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Poland as a Euro-Atlantic Power: The Determinants of U.S.-Polish Relations 1989-2005

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Master's thesis

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The present study treats the evolution of Polish-American security relations since 1989 with special focus on the diplomatic events since 11 September 2001. The study poses the question as to what forces personalities and events led to the rise of Poland as a power in the transformed Europe of the 21st century particularly as this phenomenon has been visible in US-Polish alliance statecraft. The newly democratic Poland eager to avoid the fate as in the years from the end of the 18th century until 1945 sought a durable security bond with the United States via Euro-Atlantic structures as well as integration into what became the European Union. Polish diplomatic and political elites hoped that a formal alliance with the United States would eliminate the vulnerabilities and risks of the first half of the 20th century. The new turmoil of the 21st century however poses a great question mark over such statecraft as was evident in the events of diplomacy and alliance cohesion as developed in the years 2002 until 2005. While Poland quickly stepped to the side of the US in the wake of the assaults on the United States and the strategy of the Bush administration radically to transform Iraq the protracted war in Iraq and beyond as well as frictions between the European powers have all exacted a price. Polish diplomacy and alliance statecraft must strike a balance between the demands of its close security partnership with the United States and the rest of its NATO allies as well as the need to become a valued and effective member of the European Union despite the latters setback in the course of 2004 and 2005.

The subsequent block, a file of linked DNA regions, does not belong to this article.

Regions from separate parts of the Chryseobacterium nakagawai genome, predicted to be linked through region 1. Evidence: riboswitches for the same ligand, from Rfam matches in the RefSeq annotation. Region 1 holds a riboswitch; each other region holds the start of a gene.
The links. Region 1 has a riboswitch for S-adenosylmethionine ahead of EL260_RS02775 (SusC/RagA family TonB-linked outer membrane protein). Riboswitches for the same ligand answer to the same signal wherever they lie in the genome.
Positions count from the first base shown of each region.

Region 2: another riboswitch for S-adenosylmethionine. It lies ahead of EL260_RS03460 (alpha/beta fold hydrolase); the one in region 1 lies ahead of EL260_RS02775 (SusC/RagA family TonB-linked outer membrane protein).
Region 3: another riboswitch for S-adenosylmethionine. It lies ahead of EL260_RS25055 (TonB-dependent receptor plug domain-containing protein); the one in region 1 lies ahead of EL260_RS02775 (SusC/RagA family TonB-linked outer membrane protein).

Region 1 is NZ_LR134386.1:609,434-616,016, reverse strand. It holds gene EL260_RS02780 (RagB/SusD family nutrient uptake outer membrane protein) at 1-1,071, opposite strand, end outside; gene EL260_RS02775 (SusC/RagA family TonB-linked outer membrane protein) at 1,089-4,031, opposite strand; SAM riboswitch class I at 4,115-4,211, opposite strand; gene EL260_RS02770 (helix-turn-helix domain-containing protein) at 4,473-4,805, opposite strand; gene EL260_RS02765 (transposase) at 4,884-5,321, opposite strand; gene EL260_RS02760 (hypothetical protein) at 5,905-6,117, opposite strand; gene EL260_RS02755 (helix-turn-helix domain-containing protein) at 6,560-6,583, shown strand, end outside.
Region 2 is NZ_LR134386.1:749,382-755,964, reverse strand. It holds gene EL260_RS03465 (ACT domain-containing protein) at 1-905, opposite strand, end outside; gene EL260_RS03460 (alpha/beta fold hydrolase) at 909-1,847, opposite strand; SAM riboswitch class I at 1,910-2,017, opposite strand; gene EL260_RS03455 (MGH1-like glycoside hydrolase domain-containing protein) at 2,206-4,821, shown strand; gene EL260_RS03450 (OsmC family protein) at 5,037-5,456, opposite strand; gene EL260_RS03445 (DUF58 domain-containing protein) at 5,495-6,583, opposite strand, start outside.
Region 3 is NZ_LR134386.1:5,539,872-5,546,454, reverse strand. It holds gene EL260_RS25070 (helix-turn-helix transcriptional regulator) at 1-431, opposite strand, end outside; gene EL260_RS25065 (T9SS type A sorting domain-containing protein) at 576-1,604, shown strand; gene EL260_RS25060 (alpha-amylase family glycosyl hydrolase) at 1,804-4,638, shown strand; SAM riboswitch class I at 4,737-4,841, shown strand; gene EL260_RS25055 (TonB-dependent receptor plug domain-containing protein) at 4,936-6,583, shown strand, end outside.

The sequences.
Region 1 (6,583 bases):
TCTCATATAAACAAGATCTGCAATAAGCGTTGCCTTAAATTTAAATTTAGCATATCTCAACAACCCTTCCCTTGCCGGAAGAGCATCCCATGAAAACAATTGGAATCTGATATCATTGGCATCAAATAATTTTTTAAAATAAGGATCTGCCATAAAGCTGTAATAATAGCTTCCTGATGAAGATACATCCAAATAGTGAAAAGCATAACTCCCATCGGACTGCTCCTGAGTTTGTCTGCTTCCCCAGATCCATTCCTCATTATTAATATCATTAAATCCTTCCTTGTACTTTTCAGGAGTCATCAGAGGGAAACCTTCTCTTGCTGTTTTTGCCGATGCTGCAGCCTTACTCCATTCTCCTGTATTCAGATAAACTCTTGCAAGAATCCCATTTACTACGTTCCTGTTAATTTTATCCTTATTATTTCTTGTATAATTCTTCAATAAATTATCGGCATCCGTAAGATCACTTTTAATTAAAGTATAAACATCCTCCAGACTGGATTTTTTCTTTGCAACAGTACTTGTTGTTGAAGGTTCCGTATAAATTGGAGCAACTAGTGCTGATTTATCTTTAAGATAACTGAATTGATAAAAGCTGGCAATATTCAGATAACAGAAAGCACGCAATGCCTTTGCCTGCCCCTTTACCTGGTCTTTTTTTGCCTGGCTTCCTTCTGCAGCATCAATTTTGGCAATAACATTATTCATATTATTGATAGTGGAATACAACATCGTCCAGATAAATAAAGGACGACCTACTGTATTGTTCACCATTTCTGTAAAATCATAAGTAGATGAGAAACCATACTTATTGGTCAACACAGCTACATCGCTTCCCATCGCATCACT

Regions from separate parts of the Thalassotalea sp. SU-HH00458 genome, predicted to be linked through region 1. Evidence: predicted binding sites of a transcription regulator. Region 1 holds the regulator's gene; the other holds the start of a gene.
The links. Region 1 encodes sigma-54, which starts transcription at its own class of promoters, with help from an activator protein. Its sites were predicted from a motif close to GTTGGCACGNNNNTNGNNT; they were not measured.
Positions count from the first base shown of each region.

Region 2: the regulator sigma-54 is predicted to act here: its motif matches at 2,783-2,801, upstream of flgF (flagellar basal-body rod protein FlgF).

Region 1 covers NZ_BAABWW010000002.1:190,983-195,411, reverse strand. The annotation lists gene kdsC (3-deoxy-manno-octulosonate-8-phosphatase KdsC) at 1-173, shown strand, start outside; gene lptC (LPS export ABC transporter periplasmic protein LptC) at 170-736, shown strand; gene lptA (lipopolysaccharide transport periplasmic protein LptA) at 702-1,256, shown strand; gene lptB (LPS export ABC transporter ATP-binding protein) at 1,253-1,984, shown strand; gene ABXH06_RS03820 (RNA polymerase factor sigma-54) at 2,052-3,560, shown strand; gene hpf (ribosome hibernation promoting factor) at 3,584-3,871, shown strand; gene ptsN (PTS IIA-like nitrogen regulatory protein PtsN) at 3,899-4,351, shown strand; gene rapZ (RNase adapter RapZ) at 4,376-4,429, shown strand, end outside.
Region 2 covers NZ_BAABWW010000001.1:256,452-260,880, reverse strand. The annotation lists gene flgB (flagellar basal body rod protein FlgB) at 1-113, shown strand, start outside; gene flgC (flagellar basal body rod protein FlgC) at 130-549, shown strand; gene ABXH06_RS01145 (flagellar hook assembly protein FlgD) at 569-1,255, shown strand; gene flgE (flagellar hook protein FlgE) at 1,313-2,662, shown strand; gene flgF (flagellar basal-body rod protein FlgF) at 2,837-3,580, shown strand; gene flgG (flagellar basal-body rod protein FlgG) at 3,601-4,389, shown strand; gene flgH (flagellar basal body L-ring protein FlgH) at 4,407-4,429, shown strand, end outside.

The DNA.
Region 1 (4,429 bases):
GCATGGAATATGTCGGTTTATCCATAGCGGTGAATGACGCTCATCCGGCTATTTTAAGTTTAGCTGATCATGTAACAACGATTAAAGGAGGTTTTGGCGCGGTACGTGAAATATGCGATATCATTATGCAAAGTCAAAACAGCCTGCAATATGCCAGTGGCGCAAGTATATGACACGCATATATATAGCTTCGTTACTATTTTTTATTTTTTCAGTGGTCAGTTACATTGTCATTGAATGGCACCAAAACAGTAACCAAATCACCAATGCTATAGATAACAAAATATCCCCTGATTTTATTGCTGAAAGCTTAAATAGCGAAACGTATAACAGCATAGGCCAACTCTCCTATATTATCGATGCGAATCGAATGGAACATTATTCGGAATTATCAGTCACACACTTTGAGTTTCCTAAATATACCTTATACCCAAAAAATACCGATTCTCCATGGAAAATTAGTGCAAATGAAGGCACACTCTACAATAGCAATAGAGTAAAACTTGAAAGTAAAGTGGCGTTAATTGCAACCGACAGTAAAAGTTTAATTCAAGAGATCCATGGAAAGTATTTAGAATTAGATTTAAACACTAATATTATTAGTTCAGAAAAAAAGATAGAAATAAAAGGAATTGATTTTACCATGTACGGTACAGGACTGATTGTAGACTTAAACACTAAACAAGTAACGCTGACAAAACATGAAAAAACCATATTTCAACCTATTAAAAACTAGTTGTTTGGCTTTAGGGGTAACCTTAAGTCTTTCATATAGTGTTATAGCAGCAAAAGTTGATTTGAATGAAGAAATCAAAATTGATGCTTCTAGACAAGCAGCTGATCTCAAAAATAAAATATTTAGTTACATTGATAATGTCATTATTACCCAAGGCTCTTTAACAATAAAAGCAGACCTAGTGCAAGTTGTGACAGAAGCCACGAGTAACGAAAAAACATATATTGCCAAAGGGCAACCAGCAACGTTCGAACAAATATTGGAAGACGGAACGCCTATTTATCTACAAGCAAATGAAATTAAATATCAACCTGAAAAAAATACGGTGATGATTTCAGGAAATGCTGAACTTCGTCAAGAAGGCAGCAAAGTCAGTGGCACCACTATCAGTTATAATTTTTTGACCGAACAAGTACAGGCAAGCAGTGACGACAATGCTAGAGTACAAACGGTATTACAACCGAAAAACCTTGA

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  • Government and Political Science

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